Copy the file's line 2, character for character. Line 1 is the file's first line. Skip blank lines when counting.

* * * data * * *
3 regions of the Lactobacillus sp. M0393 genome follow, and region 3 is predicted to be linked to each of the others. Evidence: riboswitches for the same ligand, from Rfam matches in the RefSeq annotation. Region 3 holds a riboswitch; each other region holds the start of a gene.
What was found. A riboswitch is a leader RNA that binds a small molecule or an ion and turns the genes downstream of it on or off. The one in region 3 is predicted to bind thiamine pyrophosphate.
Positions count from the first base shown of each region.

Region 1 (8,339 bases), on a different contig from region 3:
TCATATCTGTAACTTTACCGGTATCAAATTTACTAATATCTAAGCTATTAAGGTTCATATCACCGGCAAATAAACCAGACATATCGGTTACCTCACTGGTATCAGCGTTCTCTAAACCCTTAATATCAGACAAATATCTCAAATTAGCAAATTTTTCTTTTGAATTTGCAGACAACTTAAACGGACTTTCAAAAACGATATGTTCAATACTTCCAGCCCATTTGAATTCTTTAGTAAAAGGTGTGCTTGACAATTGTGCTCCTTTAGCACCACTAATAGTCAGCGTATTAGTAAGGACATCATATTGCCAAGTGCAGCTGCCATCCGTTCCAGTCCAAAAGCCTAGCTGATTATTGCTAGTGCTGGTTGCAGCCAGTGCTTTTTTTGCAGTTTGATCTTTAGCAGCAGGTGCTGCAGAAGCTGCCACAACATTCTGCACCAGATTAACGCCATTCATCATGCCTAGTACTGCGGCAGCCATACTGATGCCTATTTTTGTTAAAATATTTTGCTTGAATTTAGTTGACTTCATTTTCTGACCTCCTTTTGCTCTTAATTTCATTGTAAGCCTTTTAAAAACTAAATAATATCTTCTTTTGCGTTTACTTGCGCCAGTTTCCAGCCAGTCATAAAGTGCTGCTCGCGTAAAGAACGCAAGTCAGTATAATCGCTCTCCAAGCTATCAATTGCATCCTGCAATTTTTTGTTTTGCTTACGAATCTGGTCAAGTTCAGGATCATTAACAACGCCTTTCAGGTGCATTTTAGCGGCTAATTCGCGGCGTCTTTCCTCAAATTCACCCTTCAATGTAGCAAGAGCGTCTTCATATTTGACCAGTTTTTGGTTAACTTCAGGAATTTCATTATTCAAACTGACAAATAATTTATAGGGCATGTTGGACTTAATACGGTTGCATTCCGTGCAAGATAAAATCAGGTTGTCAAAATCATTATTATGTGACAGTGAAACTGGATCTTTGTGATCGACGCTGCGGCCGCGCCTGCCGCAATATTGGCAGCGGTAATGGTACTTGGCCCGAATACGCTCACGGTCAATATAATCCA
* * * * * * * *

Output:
What was found. A riboswitch is a leader RNA that binds a small molecule or an ion and turns the genes downstream of it on or off. The one in region 3 is predicted to bind thiamine pyrophosphate.